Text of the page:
Whether you know it or not, college athletics changed forever this week.
Northwestern University’s football players were found to be employees of the school, not merely student athletes, by the National Labor Relations Board in Chicago. This means the players now have collective bargaining rights with the school. That means the players now have a say in terms of monetary compensation for their time and effort on the football field beyond an athletic scholarship. Why is this a big deal?
The student athlete paradigm has been crumbling over the past decade. EA Sports no longer puts out it’s NCAA Football or Basketball video game franchises. Why? Because former student athletes filed multiple class action lawsuits and won (one) because they were not being royalties (residual checks) for the use of their likenesses. EA settled but the NCAA is vowing to take the case(s) to the Supreme Court. The NCAA is also saying they will take the NU case to the highest possible court/governing body. Why? Money.
The NCAA is exposing itself for what it is, a money laundering operation. They exist solely to make money off the time, energy, effort, blood, sweat, and tears of 18-21 year old men and women at Division I universities in the United States of America. They care nothing about graduation rates of the players. They care nothing about their health and medical costs. They only care about how much money they can make off of television contracts for the Bowl Championship Series and March Madness.
By exposing themselves as money hungry pigs, the NCAA is losing it’s battle in the court of public opinion. Rather than evolving and paying the students who are making NCAA and the universities billions of dollars (with a B) each year, they are trying to keep them as scholarship slaves. Scholarships are fine for athletes and universities that aren’t on national television on a daily and/or weekly basis. Scholarships are fine for academics. But NCAA Division I athletics is about money, nothing more, nothing less. If it wasn’t then ESPN and CBS wouldn’t be allowed to make anything more than enough money to cover operational costs to broadcast the sporting events.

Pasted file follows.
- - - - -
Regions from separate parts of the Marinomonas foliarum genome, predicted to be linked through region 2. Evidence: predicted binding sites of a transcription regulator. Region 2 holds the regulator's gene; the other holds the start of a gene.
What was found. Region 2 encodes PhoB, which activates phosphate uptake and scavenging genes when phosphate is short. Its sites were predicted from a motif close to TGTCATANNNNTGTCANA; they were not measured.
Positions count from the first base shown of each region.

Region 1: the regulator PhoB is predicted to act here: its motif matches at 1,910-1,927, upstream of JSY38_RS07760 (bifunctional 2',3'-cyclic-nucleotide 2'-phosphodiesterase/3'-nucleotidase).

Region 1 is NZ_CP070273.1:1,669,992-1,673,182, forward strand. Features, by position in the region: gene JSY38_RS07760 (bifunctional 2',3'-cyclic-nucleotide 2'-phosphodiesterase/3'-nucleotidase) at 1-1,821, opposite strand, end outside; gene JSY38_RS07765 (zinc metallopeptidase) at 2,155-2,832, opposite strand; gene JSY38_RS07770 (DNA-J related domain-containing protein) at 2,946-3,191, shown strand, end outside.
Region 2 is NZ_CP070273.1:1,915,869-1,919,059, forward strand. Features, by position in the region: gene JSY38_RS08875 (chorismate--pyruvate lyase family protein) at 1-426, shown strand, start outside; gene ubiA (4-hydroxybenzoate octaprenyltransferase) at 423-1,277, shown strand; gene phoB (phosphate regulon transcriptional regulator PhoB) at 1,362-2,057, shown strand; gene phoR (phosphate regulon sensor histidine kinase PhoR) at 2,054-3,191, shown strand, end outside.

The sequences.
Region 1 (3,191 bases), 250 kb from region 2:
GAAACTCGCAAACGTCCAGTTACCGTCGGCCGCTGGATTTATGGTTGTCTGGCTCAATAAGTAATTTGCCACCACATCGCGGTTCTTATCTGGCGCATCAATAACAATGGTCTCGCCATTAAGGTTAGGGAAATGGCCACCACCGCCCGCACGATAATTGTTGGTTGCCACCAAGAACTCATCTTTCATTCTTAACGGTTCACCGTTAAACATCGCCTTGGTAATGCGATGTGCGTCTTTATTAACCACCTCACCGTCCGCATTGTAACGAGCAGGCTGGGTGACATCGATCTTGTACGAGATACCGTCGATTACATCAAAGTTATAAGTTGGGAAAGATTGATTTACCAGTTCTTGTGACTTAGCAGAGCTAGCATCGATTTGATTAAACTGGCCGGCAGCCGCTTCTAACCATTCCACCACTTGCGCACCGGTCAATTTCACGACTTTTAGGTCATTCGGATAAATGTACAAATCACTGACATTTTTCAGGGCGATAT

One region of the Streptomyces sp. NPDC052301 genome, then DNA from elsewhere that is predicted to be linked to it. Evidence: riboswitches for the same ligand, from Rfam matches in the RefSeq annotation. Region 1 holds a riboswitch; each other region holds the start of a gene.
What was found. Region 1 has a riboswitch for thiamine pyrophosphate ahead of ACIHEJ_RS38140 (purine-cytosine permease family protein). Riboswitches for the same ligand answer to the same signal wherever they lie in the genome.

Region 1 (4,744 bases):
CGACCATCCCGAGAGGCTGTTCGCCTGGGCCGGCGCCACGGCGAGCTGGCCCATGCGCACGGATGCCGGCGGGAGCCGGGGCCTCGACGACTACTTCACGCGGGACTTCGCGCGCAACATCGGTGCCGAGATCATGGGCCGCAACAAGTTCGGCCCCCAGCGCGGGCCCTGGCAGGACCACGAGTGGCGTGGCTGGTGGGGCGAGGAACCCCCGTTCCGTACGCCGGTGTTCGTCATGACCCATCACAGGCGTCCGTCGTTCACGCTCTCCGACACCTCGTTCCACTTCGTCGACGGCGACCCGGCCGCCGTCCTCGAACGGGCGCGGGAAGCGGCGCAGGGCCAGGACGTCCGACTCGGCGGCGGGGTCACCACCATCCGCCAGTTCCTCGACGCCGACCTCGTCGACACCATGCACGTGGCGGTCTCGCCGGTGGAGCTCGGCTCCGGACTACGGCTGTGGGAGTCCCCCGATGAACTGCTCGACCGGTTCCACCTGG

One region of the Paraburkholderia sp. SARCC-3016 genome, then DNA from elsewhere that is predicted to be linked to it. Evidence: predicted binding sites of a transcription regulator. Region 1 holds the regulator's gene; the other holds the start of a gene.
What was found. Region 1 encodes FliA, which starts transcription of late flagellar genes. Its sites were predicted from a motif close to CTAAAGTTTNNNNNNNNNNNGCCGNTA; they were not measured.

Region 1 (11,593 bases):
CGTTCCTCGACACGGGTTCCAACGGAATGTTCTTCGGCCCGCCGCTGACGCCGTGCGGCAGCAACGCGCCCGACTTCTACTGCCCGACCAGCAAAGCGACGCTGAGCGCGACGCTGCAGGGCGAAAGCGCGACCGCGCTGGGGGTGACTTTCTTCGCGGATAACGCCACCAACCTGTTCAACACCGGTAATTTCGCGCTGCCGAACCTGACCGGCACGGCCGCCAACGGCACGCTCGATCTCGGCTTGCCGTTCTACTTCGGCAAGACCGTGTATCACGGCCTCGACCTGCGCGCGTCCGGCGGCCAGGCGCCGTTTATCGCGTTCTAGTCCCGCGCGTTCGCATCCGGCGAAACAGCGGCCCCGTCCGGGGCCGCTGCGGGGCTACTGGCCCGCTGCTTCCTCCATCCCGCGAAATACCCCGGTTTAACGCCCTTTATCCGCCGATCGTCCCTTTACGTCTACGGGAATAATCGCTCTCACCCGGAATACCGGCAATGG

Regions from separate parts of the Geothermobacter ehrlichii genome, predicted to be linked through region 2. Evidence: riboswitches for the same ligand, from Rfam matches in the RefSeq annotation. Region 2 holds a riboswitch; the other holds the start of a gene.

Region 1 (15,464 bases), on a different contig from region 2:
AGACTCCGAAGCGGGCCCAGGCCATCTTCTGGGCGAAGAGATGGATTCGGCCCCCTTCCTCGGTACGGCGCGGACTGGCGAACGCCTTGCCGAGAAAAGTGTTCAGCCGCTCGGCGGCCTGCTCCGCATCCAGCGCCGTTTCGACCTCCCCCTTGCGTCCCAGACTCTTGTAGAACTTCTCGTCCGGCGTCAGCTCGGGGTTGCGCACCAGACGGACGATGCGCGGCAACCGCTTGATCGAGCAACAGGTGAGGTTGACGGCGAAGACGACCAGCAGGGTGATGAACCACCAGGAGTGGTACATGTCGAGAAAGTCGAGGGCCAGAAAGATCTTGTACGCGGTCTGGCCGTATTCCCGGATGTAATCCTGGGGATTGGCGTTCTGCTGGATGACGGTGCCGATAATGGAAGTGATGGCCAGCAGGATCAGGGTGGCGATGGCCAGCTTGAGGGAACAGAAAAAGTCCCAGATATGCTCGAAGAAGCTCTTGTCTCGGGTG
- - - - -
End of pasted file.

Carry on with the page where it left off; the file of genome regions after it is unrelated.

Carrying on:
But that’s not the way it is. It’s not 1960 anymore. Sports equals business in America. So pay the employees what they earn by destroying their bodies in the primes of their lives for the glory and admiration of their parents and peers. The times they are a changin’. You don’t want to pay students who are on national TV every week? Then;
- Take the games off national TV.
- Revoke all contracts outside of local public access.
- Force all coaches to make the same as the professors.
- Don’t allow schools to travel out of state to play away games.
- Disperse all funding equally between all sports played at each school.
Don’t want to do any of those? That list is unrealistic and naive? Yeah, no shit. So pay the players. Don’t give them straight cash homey. Pay them in gift cards so they can buy;
- plane tickets to go back home during breaks
If the students can afford these things themselves they won’t be dependent on their parents, boosters, or shady gamblers who get them into point shaving schemes. No one is saying pay the quarterback of Notre Dame $1 million a year. But how about you give the kids some money to have fun on the weekends so you can stop putting schools on probation, stripping wins, taking down banners, and expunging winning records?
Why is NU winning union rights important? It changes the face of college athletics forever. How? Because students will be looked as employees. The tide has turned on this issue. Much like gay rights and marijuana legalization, there is no going back, only forward. It is only a matter of time before all major universities are affected by this. That will affect scheduling, coaches contracts, television contracts, merchandise rights, and tuition costs. The college experience as a whole can and will be changed by this going forward. We have just witnessed the tip of the iceberg.